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Being able to predict the weather by observing cloud formations is a skill that is somewhat lost on us modern humans. Most of us can easily look at a ...
Clouds can easily be broken into four categories. These categories are high clouds, middle clouds, low clouds and clouds with vertical growth. Cloud...
High clouds form at 16,000 - 43,000 feet. Basically, these are the clouds that you only encounter on the top of really high mountains or at the cruisi...
Cirrus clouds are white wispy clouds that stretch across the sky. By all accounts, cirrus clouds indicate fair weather in the immediate future. Howeve...
Cirrostratus tend to be sheet-like and cover the whole sky. You can usually tend to see the sun or moon through them. Their pressence usually indicate...
Cirrocumulus clouds tend to be large groupings of white streaks that are sometimes seemingly neatly aligned. In most climates these mean fair weather ...
Middle clouds form at 6,500 to 23,000 feet. They are comprised of water, and, if cold enough, ice. Middle clouds often block sunlight, but not alway...
Altostratus are grey and/or blue clouds that cover the whole sky. They tend to indicate a storm some time in the very near future since they usually p...
Altocumulus are grayish-white clouds blanketing the entire sky. The tend to look like large fluffy sheets in which there is a lot of contrast between ...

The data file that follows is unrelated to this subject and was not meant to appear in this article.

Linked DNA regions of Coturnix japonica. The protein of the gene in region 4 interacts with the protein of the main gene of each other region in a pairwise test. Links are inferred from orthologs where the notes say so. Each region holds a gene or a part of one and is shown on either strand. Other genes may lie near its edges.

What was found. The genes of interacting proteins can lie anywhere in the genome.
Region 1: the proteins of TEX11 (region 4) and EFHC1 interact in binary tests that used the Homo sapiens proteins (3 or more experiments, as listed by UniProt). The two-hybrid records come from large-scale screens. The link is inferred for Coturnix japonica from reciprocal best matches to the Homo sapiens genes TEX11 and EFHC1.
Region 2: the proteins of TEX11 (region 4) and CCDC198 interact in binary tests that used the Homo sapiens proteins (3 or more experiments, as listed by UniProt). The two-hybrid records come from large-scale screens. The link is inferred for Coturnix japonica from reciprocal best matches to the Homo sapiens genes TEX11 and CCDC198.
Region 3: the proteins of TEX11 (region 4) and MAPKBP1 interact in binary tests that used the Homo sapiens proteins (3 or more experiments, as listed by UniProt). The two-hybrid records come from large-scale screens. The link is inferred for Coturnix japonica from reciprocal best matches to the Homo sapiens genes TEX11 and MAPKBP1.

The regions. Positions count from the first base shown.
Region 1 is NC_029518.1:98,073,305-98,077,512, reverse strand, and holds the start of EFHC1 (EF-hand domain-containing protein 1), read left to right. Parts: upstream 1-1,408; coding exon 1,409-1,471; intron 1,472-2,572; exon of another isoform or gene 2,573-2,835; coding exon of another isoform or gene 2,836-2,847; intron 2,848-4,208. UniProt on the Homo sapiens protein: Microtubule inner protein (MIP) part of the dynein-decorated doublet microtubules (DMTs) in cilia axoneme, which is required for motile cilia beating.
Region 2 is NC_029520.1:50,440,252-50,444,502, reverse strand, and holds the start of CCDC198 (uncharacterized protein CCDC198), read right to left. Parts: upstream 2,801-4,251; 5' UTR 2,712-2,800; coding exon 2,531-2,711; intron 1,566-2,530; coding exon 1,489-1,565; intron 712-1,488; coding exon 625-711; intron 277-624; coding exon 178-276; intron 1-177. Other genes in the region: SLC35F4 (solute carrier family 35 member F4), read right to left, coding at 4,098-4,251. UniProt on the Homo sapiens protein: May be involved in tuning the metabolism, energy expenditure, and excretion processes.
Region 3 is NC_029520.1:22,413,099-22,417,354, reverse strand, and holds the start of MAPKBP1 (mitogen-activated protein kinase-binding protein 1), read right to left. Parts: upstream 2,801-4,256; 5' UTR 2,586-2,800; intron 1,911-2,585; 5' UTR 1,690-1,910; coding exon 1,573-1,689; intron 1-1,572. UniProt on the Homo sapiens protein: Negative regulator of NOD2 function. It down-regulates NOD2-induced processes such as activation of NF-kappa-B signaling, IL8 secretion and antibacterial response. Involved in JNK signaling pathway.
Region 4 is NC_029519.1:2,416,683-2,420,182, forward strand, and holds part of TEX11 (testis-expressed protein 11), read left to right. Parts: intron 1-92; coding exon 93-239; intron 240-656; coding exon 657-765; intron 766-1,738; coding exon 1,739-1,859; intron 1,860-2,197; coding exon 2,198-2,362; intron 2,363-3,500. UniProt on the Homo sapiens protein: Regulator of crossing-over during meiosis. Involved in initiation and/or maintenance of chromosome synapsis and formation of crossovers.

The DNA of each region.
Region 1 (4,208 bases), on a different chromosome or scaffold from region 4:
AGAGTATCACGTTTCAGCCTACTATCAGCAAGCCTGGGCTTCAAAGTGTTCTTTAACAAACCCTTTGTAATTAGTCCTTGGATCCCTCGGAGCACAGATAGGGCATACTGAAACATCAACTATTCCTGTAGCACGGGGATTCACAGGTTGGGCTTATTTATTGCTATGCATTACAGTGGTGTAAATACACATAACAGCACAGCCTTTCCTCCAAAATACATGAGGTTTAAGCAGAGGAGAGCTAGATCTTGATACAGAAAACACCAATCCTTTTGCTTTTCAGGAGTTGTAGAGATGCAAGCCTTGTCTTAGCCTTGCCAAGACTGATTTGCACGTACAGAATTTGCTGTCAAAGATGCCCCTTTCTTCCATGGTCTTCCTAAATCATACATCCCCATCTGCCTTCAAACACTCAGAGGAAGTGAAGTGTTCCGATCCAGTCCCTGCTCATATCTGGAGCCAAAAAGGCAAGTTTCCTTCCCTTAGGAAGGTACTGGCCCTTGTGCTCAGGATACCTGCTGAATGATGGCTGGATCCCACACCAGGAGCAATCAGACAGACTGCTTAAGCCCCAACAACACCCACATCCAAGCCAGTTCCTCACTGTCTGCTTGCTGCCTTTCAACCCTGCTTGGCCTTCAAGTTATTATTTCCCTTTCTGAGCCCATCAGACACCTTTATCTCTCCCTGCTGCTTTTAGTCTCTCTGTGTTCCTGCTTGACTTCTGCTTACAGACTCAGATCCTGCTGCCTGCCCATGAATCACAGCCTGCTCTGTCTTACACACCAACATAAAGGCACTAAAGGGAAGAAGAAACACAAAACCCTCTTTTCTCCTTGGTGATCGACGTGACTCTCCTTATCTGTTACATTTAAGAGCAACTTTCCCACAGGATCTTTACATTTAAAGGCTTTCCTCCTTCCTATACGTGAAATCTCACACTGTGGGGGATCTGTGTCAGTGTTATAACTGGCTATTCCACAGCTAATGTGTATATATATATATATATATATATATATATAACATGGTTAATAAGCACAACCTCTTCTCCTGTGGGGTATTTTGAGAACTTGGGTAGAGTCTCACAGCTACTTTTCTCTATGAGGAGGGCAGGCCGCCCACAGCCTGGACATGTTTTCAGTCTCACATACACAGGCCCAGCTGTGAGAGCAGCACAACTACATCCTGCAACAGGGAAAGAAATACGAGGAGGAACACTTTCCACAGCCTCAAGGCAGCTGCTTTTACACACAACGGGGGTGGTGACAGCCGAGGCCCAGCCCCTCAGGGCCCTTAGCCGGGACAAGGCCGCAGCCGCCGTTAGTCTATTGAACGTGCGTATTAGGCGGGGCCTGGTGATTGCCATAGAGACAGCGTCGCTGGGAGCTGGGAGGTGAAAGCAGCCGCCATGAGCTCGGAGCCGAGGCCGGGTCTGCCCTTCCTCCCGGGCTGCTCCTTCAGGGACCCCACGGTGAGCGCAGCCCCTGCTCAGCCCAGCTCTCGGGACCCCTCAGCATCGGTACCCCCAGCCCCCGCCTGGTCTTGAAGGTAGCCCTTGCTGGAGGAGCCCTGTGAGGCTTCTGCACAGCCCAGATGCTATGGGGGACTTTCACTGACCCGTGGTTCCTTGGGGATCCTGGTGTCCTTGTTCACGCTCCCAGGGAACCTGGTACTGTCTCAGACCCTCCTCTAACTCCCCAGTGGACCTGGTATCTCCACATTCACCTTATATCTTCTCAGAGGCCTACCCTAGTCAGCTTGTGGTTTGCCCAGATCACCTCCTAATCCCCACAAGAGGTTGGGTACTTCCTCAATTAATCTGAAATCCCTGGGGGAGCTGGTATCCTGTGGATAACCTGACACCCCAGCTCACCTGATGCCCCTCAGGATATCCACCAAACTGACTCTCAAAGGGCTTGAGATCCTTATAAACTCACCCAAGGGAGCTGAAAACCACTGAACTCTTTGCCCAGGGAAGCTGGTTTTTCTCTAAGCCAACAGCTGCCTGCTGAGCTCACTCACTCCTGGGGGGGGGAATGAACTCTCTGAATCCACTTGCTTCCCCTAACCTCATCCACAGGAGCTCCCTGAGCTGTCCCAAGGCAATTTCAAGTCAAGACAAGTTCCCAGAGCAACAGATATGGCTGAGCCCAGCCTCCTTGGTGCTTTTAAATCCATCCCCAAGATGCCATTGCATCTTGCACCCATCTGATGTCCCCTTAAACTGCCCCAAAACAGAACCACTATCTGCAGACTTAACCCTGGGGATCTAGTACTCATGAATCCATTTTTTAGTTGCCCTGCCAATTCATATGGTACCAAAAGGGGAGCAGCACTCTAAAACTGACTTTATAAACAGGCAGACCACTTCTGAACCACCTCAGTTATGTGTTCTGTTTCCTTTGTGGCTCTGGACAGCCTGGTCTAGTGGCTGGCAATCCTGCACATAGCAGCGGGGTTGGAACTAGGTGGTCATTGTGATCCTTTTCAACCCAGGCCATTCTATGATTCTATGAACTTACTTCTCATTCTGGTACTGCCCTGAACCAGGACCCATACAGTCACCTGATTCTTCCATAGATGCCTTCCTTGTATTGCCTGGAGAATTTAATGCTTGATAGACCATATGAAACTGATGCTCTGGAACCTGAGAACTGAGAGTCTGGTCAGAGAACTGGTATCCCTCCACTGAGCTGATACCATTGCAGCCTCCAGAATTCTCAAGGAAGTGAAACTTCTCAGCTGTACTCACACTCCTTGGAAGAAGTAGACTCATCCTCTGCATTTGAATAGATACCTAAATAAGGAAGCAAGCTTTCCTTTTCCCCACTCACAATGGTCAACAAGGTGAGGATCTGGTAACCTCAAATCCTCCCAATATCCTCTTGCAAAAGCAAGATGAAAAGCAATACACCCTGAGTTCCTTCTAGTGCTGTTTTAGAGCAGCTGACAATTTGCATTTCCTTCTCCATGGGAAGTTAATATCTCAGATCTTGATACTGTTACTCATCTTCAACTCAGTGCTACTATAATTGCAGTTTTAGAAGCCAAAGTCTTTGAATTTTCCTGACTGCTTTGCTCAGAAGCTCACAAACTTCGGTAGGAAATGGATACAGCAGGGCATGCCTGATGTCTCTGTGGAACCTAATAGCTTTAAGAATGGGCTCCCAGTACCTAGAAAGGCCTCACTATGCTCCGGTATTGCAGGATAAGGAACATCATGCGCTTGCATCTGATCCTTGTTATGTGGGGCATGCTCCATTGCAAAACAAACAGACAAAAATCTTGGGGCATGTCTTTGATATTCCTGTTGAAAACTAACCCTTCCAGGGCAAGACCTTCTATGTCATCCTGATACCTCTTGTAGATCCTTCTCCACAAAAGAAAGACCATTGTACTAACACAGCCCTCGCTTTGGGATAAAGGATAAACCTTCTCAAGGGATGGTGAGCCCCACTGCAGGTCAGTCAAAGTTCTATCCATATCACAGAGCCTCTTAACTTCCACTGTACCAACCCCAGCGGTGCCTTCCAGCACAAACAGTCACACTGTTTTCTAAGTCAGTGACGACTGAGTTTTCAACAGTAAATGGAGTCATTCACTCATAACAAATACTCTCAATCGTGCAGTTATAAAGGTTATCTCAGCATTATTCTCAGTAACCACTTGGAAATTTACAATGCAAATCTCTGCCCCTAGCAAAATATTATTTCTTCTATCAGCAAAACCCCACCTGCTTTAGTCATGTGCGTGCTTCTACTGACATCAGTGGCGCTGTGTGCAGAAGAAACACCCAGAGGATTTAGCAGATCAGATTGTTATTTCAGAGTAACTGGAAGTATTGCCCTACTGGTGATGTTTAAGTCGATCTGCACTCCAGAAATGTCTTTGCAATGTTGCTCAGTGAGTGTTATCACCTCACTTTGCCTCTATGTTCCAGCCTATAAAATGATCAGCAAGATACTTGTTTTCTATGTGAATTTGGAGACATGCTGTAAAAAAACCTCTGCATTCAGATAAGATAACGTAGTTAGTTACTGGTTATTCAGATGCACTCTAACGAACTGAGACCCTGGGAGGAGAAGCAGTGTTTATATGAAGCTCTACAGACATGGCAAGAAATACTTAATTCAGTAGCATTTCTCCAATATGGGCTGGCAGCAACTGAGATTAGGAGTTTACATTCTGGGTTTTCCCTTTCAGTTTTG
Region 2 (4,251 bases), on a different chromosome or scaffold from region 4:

Low clouds form below 6,500 feet. These clouds are the ones that like to hang-around just above tall buildings. These clouds tend to contain water, bu...
Stratus are low-lying solid clouds that are often formed when fog lifts off the ground. They obviously look like an elevated fog. Often they bring dri...
Stratocumulus are low-lying bumpy and grey clouds. They do not bring precipitation. They also do not cover the entire sky and tend to come in rows and...
Nimbostratus is your standard rain cloud. It is a large flat sheet of grey cloud with a little bit of differentiation. If you see these, chances are i...
And last, but not least, are clouds with vertical growth which tend to have a base that hangs really low (5,000 feet) and a top that climbs really hig...
Cumulus clouds are your stereotypical white "cottonball" clouds. So long as the clouds remain low clumps floating across the sky, there will be fair w...
Cumulonimbus are cumulus clowds that have grown vertically into an anvil-like shape. The anvil tends to point in the direction the storm is moving. Th...
Alright, now that we know what the basic types of clouds are, we need to look up at the sky. Go outside and look at the sky. If there are no clouds i...
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Posted:Jun 12, 2008
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